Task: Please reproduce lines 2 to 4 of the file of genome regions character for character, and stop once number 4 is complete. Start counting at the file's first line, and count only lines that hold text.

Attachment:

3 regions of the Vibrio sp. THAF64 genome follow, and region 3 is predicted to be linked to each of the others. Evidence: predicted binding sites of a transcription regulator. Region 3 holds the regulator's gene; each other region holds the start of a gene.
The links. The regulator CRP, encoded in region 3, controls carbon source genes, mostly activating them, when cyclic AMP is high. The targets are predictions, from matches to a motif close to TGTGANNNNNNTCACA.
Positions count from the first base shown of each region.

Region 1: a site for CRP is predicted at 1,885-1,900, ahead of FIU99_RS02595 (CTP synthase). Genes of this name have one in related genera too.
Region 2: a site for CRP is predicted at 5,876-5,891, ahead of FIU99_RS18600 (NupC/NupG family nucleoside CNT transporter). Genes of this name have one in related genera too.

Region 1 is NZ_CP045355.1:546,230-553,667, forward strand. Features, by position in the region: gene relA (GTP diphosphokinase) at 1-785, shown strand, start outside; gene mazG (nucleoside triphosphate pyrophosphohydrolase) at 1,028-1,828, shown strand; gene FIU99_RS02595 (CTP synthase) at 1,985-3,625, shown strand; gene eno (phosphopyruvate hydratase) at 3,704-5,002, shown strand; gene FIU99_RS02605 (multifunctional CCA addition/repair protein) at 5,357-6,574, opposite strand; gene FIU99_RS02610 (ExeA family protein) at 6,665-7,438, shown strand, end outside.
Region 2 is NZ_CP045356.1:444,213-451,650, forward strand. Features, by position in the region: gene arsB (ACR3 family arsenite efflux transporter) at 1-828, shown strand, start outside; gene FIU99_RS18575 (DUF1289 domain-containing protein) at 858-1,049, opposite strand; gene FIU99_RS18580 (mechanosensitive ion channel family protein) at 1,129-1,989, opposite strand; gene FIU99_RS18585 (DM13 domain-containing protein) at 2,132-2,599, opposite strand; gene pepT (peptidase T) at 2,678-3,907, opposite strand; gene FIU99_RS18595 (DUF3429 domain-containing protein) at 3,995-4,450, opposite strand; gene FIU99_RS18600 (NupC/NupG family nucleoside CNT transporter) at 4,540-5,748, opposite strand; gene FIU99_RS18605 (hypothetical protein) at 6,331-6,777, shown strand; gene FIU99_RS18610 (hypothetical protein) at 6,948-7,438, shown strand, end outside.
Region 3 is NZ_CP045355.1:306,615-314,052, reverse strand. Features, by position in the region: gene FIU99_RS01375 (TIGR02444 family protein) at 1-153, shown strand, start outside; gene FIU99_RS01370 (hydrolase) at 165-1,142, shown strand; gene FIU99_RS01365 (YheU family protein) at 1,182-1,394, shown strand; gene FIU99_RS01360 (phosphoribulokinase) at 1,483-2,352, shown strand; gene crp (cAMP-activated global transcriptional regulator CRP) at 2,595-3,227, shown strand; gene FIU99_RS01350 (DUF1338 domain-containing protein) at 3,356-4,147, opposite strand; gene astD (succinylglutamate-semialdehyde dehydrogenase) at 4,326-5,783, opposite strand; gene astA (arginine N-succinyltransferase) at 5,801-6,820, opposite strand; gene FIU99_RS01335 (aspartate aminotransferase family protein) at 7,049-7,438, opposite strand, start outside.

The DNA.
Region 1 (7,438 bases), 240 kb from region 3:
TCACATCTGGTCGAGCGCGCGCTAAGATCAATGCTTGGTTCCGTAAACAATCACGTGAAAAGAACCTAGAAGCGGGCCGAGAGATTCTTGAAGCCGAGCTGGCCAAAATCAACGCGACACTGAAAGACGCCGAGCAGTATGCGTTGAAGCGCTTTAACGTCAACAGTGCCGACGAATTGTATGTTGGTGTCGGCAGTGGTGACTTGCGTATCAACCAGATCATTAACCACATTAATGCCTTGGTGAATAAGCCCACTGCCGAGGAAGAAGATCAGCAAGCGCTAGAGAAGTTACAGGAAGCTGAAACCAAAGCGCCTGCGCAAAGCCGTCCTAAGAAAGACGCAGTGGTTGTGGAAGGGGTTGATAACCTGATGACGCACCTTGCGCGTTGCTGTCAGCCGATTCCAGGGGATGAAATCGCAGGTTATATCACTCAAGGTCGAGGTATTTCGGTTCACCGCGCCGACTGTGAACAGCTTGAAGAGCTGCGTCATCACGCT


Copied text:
The links. The regulator CRP, encoded in region 3, controls carbon source genes, mostly activating them, when cyclic AMP is high. The targets are predictions, from matches to a motif close to TGTGANNNNNNTCACA.
Positions count from the first base shown of each region.

Region 1: a site for CRP is predicted at 1,885-1,900, ahead of FIU99_RS02595 (CTP synthase). Genes of this name have one in related genera too.